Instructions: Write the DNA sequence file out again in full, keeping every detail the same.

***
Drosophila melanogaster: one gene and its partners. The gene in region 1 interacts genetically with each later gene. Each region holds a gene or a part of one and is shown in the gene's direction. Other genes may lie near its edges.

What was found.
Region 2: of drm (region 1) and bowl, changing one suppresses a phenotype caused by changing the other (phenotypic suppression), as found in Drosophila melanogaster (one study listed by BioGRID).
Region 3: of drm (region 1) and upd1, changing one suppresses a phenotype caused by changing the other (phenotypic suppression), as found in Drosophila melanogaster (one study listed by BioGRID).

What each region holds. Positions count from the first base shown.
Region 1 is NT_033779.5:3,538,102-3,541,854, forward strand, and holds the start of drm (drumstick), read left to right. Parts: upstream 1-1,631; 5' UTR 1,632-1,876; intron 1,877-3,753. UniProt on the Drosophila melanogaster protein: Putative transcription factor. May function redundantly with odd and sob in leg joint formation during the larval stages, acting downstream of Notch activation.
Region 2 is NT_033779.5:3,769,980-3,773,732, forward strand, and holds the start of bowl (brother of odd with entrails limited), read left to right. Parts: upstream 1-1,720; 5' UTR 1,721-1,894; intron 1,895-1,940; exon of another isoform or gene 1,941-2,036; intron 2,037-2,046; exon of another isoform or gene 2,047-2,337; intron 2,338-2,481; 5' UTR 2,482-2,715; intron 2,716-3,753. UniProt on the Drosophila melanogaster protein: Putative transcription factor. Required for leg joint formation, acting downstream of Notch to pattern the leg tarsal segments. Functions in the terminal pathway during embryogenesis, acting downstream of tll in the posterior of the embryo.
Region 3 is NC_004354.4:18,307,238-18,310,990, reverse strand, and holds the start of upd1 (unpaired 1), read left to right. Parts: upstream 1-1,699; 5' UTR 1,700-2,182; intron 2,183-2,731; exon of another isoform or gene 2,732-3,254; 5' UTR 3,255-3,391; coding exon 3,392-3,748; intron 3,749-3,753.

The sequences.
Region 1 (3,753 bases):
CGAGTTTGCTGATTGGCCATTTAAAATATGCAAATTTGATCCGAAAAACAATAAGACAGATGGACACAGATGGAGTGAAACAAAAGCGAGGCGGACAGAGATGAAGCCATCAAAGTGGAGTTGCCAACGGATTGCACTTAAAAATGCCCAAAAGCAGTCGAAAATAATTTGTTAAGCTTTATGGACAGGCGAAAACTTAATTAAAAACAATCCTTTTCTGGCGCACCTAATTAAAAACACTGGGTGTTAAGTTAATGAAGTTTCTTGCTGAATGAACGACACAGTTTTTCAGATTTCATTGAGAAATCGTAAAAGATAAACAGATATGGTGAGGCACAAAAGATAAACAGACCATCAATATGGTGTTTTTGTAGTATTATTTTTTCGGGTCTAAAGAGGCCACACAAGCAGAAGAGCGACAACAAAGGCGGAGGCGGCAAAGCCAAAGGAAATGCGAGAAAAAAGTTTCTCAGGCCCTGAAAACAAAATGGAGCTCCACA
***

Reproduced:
Drosophila melanogaster: one gene and its partners. The gene in region 1 interacts genetically with each later gene. Each region holds a gene or a part of one and is shown in the gene's direction. Other genes may lie near its edges.

What was found.
Region 2: of drm (region 1) and bowl, changing one suppresses a phenotype caused by changing the other (phenotypic suppression), as found in Drosophila melanogaster (one study listed by BioGRID).
Region 3: of drm (region 1) and upd1, changing one suppresses a phenotype caused by changing the other (phenotypic suppression), as found in Drosophila melanogaster (one study listed by BioGRID).

What each region holds. Positions count from the first base shown.
Region 1 is NT_033779.5:3,538,102-3,541,854, forward strand, and holds the start of drm (drumstick), read left to right. Parts: upstream 1-1,631; 5' UTR 1,632-1,876; intron 1,877-3,753. UniProt on the Drosophila melanogaster protein: Putative transcription factor. May function redundantly with odd and sob in leg joint formation during the larval stages, acting downstream of Notch activation.
Region 2 is NT_033779.5:3,769,980-3,773,732, forward strand, and holds the start of bowl (brother of odd with entrails limited), read left to right. Parts: upstream 1-1,720; 5' UTR 1,721-1,894; intron 1,895-1,940; exon of another isoform or gene 1,941-2,036; intron 2,037-2,046; exon of another isoform or gene 2,047-2,337; intron 2,338-2,481; 5' UTR 2,482-2,715; intron 2,716-3,753. UniProt on the Drosophila melanogaster protein: Putative transcription factor. Required for leg joint formation, acting downstream of Notch to pattern the leg tarsal segments. Functions in the terminal pathway during embryogenesis, acting downstream of tll in the posterior of the embryo.
Region 3 is NC_004354.4:18,307,238-18,310,990, reverse strand, and holds the start of upd1 (unpaired 1), read left to right. Parts: upstream 1-1,699; 5' UTR 1,700-2,182; intron 2,183-2,731; exon of another isoform or gene 2,732-3,254; 5' UTR 3,255-3,391; coding exon 3,392-3,748; intron 3,749-3,753.

The sequences.
Region 1 (3,753 bases):
CGAGTTTGCTGATTGGCCATTTAAAATATGCAAATTTGATCCGAAAAACAATAAGACAGATGGACACAGATGGAGTGAAACAAAAGCGAGGCGGACAGAGATGAAGCCATCAAAGTGGAGTTGCCAACGGATTGCACTTAAAAATGCCCAAAAGCAGTCGAAAATAATTTGTTAAGCTTTATGGACAGGCGAAAACTTAATTAAAAACAATCCTTTTCTGGCGCACCTAATTAAAAACACTGGGTGTTAAGTTAATGAAGTTTCTTGCTGAATGAACGACACAGTTTTTCAGATTTCATTGAGAAATCGTAAAAGATAAACAGATATGGTGAGGCACAAAAGATAAACAGACCATCAATATGGTGTTTTTGTAGTATTATTTTTTCGGGTCTAAAGAGGCCACACAAGCAGAAGAGCGACAACAAAGGCGGAGGCGGCAAAGCCAAAGGAAATGCGAGAAAAAAGTTTCTCAGGCCCTGAAAACAAAATGGAGCTCCACA